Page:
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The selective degradation of mRNAs by the nonsense-mediated decay pathway is a quality control process with important consequences for human disease. From initial studies using RNA hairpin-tagged mRNAs for purification of messenger ribonucleoproteins assembled on transcripts with HIV-1 3′ untranslated region (3′UTR) sequences, we uncover a two-step mechanism for Upf1-dependent degradation of mRNAs with long 3′UTRs. We demonstrate that Upf1 associates with mRNAs in a 3′UTR length-dependent manner and is highly enriched on transcripts containing 3′UTRs known to elicit NMD. Surprisingly, Upf1 recruitment and subsequent RNA decay can be antagonized by retroviral RNA elements that promote translational readthrough. By modulating the efficiency of translation termination, recognition of long 3′UTRs by Upf1 is uncoupled from the initiation of decay. We propose a model for 3′UTR length surveillance in which equilibrium binding of Upf1 to mRNAs precedes a kinetically distinct commitment to RNA decay.
The nonsense-mediated decay (NMD) machinery executes important regulatory and quality control functions by targeting specific classes of messenger RNAs (mRNAs) for degradation (Chang et al., 2007). In addition to degrading transcripts containing premature termination codons (PTCs) resulting from mutation or rearrangement of genomic DNA or defects in mRNA biogenesis, the pathway is also responsible for regulating between 1–10% of all genes in diverse eukaryotes (He et al., 2003; Mendell et al., 2004; Rehwinkel et al., 2005; Wittmann et al., 2006; Weischenfeldt et al., 2008). Transcripts preferentially targeted by NMD include those with PTCs encoded by alternatively spliced exons, introns downstream of the termination codon (TC), long 3′ untranslated regions (3′UTRs), or upstream open reading frames (uORFs; reviewed in Nicholson et al., 2009; Rebbapragada and Lykke-Andersen, 2009). A characteristic common to many NMD decay substrates is an extended distance from the terminating ribosome to the mRNA 3′ end (i.e., 3′UTR length). Degradation of aberrant mRNAs by NMD can affect the progression of many human genetic disorders, an estimated one-third of which derive from PTCs (Kuzmiak and Maquat, 2006). In addition, shortening of 3′UTRs has been proposed to relax regulation of mRNA stability and translation, promoting cellular transformation (Sandberg et al., 2008; Wang et al., 2008; Mayr and Bartel, 2009). These findings underscore the importance of understanding the mechanisms by which 3′UTR length is sensed in the process of mRNA quality control.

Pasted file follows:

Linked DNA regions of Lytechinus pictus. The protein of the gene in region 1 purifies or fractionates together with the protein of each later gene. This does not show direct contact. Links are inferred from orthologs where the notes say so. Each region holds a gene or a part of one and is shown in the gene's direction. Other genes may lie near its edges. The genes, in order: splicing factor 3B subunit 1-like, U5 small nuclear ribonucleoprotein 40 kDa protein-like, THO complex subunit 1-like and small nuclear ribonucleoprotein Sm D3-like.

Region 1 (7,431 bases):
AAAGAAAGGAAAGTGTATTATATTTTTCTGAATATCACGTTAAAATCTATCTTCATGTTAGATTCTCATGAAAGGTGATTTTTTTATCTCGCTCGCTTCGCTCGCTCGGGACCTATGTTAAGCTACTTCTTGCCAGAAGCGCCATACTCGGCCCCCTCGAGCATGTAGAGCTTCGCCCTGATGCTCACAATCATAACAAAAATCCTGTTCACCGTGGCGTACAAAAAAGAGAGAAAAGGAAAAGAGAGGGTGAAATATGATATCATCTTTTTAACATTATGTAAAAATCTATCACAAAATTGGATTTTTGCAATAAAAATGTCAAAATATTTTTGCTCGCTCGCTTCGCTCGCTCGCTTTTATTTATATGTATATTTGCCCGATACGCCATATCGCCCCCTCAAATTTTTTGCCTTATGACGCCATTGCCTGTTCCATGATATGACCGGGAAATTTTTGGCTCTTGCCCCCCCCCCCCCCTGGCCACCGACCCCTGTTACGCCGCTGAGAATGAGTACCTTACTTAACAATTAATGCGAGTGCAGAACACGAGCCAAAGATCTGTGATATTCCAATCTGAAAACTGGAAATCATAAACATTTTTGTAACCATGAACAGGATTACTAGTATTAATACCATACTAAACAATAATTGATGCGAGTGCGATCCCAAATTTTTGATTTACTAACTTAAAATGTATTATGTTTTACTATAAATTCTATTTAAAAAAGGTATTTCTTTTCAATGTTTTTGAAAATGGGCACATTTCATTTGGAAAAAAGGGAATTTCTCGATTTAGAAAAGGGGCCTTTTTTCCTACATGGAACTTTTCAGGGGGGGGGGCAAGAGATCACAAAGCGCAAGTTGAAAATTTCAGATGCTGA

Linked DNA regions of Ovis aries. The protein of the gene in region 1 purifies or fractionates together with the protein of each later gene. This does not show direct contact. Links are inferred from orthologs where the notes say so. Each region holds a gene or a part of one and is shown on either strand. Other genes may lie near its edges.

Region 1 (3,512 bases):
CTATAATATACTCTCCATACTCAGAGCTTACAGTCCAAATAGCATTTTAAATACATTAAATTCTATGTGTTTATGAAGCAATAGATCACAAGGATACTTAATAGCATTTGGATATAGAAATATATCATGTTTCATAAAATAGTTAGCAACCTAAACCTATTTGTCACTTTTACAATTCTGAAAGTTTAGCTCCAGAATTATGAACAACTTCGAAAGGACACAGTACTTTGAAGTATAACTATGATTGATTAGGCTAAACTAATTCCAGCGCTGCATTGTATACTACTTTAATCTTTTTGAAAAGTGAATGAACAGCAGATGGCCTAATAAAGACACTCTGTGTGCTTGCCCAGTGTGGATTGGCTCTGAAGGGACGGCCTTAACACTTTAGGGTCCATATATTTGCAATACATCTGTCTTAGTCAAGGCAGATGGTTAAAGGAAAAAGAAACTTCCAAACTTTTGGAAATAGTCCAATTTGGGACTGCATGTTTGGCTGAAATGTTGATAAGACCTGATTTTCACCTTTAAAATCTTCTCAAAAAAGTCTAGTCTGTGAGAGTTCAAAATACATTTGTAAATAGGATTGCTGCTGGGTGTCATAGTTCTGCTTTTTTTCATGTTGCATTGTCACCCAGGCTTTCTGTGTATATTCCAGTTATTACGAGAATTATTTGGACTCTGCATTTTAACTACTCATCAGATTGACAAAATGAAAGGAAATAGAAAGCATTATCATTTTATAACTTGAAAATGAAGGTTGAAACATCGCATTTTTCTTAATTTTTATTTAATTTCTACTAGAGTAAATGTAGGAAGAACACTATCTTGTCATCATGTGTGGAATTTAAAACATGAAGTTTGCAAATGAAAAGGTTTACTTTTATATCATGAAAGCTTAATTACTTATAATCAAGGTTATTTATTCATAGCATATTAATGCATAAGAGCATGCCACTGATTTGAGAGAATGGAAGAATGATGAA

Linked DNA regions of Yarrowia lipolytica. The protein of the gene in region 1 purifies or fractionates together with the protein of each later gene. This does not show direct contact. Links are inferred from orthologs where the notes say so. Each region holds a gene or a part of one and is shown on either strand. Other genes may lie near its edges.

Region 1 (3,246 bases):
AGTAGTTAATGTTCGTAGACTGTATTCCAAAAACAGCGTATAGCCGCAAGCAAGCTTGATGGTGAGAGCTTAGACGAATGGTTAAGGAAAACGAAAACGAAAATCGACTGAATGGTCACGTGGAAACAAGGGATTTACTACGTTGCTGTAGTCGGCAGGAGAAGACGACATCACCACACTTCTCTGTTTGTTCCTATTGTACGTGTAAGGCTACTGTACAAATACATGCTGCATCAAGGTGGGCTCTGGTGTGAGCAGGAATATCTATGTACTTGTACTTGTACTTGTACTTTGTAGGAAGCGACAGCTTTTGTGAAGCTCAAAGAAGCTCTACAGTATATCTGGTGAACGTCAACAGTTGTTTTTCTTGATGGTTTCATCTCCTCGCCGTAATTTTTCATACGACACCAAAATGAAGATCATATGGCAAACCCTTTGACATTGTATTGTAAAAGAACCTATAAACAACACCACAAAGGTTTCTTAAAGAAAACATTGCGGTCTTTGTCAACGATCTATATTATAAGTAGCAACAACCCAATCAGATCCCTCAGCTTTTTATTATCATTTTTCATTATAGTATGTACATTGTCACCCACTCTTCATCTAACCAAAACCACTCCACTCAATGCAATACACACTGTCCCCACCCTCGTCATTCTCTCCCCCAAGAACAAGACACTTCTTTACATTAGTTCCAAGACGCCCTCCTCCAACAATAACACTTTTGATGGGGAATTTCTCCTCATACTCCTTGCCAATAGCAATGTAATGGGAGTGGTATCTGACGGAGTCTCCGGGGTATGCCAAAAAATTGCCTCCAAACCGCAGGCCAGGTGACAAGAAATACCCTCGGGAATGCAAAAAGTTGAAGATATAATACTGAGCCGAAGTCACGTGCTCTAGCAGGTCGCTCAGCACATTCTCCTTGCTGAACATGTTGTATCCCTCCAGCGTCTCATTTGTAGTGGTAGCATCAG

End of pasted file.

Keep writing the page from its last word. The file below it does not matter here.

The well-conserved superfamily I RNA helicase Upf1 is a crucial component of the core NMD machinery. Like other RNA helicases, Upf1 exhibits nonspecific but robust RNA binding activity modulated by ATP binding and hydrolysis (Weng et al., 1998; Bhattacharya et al., 2000). While the functional roles of Upf1’s ATPase and helicase activities are unclear, mutations that abolish its ATPase activity prevent NMD (Weng et al., 1996a, b; Sun et al., 1998). In addition, Upf1 participates in a network of interactions with additional factors proposed to mediate its association with mRNA targets and regulate a cycle of Upf1 phosphorylation and dephosphorylation required for establishment of translational repression and recruitment of RNA decay enzymes (reviewed in Nicholson et al., 2009; see below).